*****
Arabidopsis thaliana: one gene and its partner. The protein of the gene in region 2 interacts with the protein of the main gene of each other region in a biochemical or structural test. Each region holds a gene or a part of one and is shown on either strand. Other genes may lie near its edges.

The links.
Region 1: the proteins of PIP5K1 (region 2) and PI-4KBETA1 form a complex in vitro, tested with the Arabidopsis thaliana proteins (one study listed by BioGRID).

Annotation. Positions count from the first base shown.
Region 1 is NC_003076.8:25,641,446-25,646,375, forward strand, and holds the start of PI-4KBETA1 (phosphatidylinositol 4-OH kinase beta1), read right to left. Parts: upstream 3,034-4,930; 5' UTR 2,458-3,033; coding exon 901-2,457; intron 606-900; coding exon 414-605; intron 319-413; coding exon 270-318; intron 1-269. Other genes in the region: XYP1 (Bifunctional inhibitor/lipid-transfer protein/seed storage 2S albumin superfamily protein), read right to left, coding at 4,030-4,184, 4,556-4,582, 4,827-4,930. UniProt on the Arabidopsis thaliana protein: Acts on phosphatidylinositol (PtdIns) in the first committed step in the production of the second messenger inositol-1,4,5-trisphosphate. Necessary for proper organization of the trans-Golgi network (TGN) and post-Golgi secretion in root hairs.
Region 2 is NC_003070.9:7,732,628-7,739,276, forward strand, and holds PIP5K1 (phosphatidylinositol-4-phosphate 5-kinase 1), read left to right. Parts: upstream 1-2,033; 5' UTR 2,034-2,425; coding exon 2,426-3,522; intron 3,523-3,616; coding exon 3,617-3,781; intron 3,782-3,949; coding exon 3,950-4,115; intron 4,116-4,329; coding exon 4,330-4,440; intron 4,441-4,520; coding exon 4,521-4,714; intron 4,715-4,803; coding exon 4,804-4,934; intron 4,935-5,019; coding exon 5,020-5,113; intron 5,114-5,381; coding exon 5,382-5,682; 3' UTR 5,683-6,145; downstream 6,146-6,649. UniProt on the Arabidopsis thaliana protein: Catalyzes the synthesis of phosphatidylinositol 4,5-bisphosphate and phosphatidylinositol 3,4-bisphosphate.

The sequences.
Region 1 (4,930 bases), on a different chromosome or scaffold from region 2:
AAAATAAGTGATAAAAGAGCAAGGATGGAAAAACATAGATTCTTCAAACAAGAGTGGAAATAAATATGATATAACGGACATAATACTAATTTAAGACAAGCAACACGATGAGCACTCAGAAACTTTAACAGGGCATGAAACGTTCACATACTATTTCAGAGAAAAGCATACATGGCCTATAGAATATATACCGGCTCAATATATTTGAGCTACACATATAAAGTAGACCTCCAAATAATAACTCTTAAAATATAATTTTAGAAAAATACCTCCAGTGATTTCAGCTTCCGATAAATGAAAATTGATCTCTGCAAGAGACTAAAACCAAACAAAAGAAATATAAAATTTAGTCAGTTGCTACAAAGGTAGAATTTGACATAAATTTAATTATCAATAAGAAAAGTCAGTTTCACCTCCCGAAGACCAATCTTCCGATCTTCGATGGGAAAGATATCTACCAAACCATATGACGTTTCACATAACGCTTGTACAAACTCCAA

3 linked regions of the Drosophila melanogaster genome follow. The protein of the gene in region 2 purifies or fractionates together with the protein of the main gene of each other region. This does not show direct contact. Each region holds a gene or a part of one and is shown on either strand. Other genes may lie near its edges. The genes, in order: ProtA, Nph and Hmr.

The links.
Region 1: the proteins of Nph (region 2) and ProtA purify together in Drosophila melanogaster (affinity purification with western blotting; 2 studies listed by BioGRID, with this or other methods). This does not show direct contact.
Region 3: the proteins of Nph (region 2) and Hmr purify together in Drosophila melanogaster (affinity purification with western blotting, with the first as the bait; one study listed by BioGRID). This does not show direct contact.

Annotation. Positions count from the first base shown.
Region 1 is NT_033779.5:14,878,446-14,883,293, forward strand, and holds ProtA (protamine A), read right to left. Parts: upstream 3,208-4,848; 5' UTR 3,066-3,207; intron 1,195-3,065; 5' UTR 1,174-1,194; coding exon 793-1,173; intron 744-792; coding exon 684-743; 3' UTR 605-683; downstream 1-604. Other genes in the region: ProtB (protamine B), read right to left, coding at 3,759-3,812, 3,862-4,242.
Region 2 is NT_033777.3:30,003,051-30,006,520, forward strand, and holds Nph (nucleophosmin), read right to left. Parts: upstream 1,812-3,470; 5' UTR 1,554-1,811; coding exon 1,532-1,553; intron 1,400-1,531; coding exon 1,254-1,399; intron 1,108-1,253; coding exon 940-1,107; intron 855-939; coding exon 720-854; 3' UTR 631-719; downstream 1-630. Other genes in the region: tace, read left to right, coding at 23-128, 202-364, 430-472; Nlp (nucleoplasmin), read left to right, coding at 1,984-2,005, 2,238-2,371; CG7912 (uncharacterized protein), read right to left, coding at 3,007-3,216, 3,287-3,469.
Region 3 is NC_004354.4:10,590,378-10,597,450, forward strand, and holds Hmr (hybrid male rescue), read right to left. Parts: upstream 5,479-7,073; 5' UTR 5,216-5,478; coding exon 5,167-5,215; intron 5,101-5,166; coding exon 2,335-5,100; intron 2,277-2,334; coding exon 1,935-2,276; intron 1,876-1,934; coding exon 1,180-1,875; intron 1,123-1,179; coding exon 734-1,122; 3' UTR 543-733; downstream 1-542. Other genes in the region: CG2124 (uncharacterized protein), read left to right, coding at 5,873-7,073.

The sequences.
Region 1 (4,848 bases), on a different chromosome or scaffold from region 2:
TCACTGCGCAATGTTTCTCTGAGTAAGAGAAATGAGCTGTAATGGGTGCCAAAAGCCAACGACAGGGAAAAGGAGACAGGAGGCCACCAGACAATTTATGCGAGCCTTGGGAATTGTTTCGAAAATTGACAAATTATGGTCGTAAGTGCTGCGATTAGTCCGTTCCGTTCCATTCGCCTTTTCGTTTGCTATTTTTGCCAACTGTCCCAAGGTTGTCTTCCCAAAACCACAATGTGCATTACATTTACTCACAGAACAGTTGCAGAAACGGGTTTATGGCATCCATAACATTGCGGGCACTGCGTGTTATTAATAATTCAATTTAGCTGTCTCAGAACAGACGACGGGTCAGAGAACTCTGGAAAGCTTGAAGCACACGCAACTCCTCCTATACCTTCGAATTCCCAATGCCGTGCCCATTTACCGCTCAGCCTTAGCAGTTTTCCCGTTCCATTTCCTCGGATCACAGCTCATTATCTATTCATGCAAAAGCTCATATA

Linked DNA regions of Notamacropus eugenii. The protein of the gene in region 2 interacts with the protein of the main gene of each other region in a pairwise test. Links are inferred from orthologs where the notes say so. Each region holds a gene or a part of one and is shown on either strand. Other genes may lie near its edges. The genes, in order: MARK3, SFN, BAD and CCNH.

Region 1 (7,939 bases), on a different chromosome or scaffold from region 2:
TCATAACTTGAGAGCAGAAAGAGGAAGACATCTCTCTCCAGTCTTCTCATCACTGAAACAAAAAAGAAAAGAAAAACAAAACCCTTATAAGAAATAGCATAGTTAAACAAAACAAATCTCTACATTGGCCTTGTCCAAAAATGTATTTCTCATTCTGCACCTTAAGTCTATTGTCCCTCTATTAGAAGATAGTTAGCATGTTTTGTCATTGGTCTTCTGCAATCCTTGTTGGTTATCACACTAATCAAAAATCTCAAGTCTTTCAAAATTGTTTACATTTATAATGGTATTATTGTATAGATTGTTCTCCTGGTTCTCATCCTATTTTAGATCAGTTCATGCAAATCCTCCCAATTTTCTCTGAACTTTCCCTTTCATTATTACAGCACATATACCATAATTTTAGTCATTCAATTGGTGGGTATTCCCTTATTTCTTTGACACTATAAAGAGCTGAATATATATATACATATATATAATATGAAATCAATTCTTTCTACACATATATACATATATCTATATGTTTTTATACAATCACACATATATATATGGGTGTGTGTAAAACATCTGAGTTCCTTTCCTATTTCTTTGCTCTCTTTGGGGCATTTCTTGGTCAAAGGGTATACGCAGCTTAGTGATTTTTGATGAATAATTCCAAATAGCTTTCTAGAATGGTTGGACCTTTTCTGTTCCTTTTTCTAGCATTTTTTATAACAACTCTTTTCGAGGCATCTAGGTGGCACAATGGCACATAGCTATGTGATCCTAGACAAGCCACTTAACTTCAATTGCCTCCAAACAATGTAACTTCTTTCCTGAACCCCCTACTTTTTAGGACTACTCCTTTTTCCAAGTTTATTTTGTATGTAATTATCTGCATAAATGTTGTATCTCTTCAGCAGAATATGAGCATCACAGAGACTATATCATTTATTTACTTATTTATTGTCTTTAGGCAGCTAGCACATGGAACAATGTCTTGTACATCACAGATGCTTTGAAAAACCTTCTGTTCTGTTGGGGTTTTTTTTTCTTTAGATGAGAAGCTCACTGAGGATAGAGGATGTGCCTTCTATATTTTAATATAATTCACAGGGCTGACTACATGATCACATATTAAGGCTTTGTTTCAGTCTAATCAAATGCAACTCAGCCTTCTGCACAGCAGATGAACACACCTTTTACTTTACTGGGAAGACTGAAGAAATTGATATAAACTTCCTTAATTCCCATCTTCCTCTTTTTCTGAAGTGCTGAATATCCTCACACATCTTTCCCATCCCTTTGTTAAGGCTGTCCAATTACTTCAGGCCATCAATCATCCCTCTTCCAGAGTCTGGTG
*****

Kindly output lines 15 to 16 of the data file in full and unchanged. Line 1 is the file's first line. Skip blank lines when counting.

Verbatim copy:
Region 1 is NT_033779.5:14,878,446-14,883,293, forward strand, and holds ProtA (protamine A), read right to left. Parts: upstream 3,208-4,848; 5' UTR 3,066-3,207; intron 1,195-3,065; 5' UTR 1,174-1,194; coding exon 793-1,173; intron 744-792; coding exon 684-743; 3' UTR 605-683; downstream 1-604. Other genes in the region: ProtB (protamine B), read right to left, coding at 3,759-3,812, 3,862-4,242.
Region 2 is NT_033777.3:30,003,051-30,006,520, forward strand, and holds Nph (nucleophosmin), read right to left. Parts: upstream 1,812-3,470; 5' UTR 1,554-1,811; coding exon 1,532-1,553; intron 1,400-1,531; coding exon 1,254-1,399; intron 1,108-1,253; coding exon 940-1,107; intron 855-939; coding exon 720-854; 3' UTR 631-719; downstream 1-630. Other genes in the region: tace, read left to right, coding at 23-128, 202-364, 430-472; Nlp (nucleoplasmin), read left to right, coding at 1,984-2,005, 2,238-2,371; CG7912 (uncharacterized protein), read right to left, coding at 3,007-3,216, 3,287-3,469.